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Published : 2012-05-03 19:16
Updated : 2012-05-03 19:16

Asia is not yet ready to bring about radical changes to tackle water crunch, IWA chief says


Water scarcity is acute in Asia and is likely to worsen at an accelerating speed as the region develops.

Yet, the level of public awareness and political commitment is too low in the region to bring about radical changes that are needed to quench its growing thirst, according to an international water expert.

“At a casual level, most people would say, ‘Yeah, water is a big problem.’ But if you talk about the awareness beyond that level, ‘Okay, what to do about it?’ I think there is almost no discussion going on,” Paul Reiter, executive director of the International Water Association, told The Korea Herald. 
Paul Reiter (Chung Hee-cho/The Korea Herald)

“Asia’s problems are not original, but the scope and magnitude of them, because of the rate that the region is developing, make it the most important region for us,” he said.

Based in London, the IWA is a global network of water professionals spanning the continuum between research and practice and covering all facets of the water cycle.

The American expert said the combination of a rapid urbanization, industrialization and population growth will pose threats to Asian countries in their management of water, ranging from stable supply, sanitation, drainage to wastewater treatment.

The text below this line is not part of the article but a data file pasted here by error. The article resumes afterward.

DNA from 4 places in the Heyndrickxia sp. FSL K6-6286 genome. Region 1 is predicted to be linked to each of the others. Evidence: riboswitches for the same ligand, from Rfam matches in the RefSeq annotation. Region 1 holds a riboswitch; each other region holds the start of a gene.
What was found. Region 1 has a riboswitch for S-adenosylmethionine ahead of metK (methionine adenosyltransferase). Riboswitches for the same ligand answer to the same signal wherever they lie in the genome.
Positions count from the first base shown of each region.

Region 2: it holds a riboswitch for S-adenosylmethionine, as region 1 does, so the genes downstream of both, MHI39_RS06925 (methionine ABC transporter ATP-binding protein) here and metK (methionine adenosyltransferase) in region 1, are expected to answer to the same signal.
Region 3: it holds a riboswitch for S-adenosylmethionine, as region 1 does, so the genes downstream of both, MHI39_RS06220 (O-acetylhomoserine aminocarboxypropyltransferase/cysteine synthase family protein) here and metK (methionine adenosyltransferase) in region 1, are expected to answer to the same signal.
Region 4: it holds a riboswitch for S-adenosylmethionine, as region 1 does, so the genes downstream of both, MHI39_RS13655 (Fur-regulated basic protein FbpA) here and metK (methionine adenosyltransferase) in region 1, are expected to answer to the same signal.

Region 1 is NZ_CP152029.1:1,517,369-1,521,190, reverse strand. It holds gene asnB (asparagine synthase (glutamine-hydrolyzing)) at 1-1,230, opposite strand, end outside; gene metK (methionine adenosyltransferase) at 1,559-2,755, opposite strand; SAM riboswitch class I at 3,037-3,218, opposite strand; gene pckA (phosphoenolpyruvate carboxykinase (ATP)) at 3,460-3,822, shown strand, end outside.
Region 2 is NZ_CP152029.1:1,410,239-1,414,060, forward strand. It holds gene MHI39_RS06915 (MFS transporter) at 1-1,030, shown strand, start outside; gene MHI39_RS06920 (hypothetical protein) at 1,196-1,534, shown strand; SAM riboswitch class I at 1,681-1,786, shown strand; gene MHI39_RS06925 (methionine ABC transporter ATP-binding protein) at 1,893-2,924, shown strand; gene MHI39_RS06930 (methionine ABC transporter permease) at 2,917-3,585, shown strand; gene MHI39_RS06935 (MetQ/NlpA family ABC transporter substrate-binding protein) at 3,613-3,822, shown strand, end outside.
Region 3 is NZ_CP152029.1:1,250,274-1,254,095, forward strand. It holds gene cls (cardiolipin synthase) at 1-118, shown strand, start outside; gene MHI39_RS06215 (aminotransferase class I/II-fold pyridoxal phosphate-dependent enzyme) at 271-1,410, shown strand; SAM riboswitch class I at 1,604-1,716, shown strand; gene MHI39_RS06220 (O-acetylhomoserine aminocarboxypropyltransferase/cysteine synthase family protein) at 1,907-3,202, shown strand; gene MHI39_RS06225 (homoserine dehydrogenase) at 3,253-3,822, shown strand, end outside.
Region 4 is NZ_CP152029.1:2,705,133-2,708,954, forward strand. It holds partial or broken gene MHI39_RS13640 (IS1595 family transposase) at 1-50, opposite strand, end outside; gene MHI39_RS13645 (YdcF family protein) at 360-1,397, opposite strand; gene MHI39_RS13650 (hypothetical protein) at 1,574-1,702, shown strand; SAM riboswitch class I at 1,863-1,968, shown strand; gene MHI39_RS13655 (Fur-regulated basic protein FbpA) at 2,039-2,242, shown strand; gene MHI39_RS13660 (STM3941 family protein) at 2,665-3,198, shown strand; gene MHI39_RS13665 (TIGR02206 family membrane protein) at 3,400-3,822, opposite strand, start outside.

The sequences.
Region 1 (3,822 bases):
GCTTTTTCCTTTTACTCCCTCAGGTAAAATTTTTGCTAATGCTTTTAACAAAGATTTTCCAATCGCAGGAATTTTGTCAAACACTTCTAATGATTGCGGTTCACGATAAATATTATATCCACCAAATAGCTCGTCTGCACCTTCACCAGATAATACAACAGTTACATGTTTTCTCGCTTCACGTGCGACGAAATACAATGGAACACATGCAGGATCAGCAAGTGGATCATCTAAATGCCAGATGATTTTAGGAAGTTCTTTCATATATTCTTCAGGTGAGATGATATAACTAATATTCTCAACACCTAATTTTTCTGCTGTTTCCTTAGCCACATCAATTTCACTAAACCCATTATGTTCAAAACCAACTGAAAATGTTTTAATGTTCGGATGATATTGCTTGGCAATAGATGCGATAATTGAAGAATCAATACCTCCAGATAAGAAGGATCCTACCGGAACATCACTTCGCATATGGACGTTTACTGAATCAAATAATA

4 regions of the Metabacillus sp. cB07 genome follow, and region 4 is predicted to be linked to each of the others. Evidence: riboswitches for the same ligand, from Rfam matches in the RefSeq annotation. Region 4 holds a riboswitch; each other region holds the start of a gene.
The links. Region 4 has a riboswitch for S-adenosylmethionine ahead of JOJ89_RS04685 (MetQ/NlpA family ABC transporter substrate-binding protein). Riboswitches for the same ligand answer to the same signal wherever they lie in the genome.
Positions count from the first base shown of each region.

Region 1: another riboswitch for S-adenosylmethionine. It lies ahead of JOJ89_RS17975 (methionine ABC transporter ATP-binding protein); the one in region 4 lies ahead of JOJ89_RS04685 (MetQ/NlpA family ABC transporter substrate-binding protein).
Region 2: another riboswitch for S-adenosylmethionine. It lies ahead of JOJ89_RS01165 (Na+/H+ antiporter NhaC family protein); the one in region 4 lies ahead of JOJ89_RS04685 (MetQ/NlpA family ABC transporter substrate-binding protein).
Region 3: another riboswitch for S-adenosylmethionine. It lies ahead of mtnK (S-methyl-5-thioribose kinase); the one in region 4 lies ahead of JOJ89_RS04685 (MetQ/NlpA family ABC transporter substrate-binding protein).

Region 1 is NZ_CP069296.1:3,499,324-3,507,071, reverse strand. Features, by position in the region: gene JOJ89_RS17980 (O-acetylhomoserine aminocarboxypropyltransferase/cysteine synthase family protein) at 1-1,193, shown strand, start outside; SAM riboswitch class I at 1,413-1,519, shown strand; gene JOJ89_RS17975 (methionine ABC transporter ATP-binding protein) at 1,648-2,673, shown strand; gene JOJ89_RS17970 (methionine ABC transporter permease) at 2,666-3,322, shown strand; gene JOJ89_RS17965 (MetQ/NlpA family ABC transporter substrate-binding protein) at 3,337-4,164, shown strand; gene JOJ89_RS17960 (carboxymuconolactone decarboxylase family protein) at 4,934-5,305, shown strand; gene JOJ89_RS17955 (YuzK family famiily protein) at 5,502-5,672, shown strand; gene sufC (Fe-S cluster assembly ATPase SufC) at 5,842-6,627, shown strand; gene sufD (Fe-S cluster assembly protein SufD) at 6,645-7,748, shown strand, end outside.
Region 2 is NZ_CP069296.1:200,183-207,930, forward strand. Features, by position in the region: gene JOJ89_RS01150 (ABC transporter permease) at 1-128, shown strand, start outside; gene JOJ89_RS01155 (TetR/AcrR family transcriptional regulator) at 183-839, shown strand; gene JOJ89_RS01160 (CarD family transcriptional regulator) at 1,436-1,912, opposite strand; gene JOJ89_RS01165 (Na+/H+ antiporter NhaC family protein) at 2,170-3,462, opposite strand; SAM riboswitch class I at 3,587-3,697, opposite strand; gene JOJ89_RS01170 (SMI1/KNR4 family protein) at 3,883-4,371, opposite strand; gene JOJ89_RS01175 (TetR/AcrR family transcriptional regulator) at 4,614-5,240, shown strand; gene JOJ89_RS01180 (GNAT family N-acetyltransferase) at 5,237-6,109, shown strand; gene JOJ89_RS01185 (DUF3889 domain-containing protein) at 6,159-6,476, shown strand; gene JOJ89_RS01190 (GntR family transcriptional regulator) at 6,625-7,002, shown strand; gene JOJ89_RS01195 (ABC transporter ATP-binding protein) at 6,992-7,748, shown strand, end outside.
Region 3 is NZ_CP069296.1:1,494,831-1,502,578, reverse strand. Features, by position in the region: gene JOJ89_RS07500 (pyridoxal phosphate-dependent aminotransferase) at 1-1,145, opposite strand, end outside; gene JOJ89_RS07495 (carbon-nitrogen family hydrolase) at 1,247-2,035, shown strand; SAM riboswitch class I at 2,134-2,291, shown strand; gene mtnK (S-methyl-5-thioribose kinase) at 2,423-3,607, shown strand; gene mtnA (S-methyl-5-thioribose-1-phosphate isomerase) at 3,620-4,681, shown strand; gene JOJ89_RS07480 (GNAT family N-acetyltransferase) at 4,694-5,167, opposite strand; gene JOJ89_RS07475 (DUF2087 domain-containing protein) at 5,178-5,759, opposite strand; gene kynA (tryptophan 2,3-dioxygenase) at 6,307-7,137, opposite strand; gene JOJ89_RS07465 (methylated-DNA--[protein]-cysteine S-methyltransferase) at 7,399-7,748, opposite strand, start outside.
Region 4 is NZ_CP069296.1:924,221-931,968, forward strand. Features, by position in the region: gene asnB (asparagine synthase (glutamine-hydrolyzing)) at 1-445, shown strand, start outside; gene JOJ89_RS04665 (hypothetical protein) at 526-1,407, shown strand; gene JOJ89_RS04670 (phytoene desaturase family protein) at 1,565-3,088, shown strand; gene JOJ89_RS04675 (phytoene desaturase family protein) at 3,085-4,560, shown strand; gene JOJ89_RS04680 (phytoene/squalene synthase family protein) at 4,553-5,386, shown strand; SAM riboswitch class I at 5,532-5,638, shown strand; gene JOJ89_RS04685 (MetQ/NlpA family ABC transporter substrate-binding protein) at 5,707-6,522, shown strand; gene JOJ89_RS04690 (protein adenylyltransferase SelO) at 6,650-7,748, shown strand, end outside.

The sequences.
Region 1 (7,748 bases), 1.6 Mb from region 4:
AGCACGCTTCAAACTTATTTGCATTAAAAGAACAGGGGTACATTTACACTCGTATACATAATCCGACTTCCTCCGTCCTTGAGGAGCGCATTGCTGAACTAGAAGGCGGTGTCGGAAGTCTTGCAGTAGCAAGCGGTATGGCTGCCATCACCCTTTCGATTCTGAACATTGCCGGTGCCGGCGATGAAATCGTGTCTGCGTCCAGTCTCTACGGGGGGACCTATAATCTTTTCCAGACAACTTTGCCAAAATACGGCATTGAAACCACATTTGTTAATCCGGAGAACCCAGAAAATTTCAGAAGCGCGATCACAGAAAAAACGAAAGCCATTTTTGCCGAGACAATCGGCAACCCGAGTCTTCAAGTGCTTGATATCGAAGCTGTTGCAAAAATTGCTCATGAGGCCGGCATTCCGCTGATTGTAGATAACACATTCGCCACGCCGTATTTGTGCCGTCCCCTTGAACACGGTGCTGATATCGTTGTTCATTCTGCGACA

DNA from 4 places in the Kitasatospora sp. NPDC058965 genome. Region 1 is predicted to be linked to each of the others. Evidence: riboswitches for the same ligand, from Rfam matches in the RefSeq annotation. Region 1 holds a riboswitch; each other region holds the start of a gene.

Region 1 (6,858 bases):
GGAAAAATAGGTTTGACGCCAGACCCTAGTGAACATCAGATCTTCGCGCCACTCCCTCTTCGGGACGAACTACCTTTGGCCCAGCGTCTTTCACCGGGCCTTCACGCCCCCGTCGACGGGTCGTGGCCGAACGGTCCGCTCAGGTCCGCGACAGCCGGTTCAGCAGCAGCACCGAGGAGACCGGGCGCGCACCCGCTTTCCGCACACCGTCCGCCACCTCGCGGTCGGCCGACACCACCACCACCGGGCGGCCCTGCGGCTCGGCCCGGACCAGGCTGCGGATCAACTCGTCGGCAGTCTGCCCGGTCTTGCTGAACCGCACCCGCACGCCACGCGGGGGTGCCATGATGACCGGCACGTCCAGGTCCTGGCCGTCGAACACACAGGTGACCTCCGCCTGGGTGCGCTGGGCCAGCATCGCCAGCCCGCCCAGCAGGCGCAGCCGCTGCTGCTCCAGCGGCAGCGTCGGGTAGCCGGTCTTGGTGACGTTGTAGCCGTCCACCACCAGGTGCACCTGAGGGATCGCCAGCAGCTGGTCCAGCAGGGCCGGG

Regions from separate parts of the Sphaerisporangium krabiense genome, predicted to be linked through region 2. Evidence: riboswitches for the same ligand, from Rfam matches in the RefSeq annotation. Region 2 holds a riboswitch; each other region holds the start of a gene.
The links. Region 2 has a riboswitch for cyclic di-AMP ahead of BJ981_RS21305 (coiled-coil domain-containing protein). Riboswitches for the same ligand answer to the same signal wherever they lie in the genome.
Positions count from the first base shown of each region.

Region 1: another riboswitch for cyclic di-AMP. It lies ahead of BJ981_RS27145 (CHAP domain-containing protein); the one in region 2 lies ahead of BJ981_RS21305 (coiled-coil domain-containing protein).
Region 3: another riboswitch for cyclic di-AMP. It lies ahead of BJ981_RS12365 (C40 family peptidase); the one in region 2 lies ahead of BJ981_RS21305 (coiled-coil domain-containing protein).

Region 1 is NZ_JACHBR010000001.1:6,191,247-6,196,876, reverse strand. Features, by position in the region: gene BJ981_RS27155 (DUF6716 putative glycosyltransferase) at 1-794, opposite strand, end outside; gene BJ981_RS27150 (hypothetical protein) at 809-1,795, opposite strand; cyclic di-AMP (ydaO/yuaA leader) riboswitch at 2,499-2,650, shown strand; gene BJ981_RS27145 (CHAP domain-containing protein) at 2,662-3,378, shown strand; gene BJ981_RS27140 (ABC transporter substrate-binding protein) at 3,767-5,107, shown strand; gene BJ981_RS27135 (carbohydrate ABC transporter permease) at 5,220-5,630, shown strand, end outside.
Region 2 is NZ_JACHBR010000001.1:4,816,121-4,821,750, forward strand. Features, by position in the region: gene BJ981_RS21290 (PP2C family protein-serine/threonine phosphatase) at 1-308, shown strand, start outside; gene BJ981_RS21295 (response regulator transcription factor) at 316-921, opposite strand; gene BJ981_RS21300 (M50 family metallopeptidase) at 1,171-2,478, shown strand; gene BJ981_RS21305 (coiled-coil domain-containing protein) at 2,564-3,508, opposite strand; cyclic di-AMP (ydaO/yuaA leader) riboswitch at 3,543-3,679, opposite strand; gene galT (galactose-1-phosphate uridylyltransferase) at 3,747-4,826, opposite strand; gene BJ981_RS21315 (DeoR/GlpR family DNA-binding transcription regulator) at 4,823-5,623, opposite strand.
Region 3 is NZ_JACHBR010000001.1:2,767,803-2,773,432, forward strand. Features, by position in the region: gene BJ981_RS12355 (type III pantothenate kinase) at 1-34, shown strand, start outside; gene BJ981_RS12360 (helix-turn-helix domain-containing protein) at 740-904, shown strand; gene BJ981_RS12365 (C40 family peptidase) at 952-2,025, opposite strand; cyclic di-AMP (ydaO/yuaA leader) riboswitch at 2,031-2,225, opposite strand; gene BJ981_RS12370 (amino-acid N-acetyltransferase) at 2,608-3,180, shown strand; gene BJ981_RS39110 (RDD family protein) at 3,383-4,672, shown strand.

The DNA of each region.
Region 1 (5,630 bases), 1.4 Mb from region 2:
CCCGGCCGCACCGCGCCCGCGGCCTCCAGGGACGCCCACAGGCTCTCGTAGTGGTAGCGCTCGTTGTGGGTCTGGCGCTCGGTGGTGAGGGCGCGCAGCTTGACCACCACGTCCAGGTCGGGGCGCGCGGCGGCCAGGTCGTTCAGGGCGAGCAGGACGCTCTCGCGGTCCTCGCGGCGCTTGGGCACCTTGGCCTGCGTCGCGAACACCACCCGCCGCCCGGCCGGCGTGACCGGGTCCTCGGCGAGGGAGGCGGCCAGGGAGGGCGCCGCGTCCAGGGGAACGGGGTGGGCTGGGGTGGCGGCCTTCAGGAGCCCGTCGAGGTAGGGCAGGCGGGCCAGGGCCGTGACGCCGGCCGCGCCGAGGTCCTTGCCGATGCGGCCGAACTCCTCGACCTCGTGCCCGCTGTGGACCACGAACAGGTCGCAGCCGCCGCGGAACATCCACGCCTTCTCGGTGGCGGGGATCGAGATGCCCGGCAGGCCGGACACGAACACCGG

He cited an Asian Development Bank projection that by 2030, Asia will face a 40 percent deficiency in water for food.

The looming water crisis, however, doesn’t seem to receive the attention it deserves, compared to energy issues, Reiter said, which is in part because water is managed by governments, cities or public firms who are less likely to speak out.

“The water crisis is like a slow-moving train that is going to crash. It doesn’t move so fast that it causes people to get into action,” he said.

He hoped that a big gathering of global water experts in Busan later this year could serve as an opportunity to drive the sense of urgency in Asia.

Around 7,000 policymakers, industry specialists and academics from some 130 countries will gather in Korea’s southern port city in September for the biennial IWA Water Congress and Exhibition, he said.

“Remember when people realized that the ozone layer was going to be completely destroyed. They had to make a big fuss about it to get the awareness up. I think we need to do something like that now,” he said.

By Lee Sun-young (milaya@heraldcorp.com)

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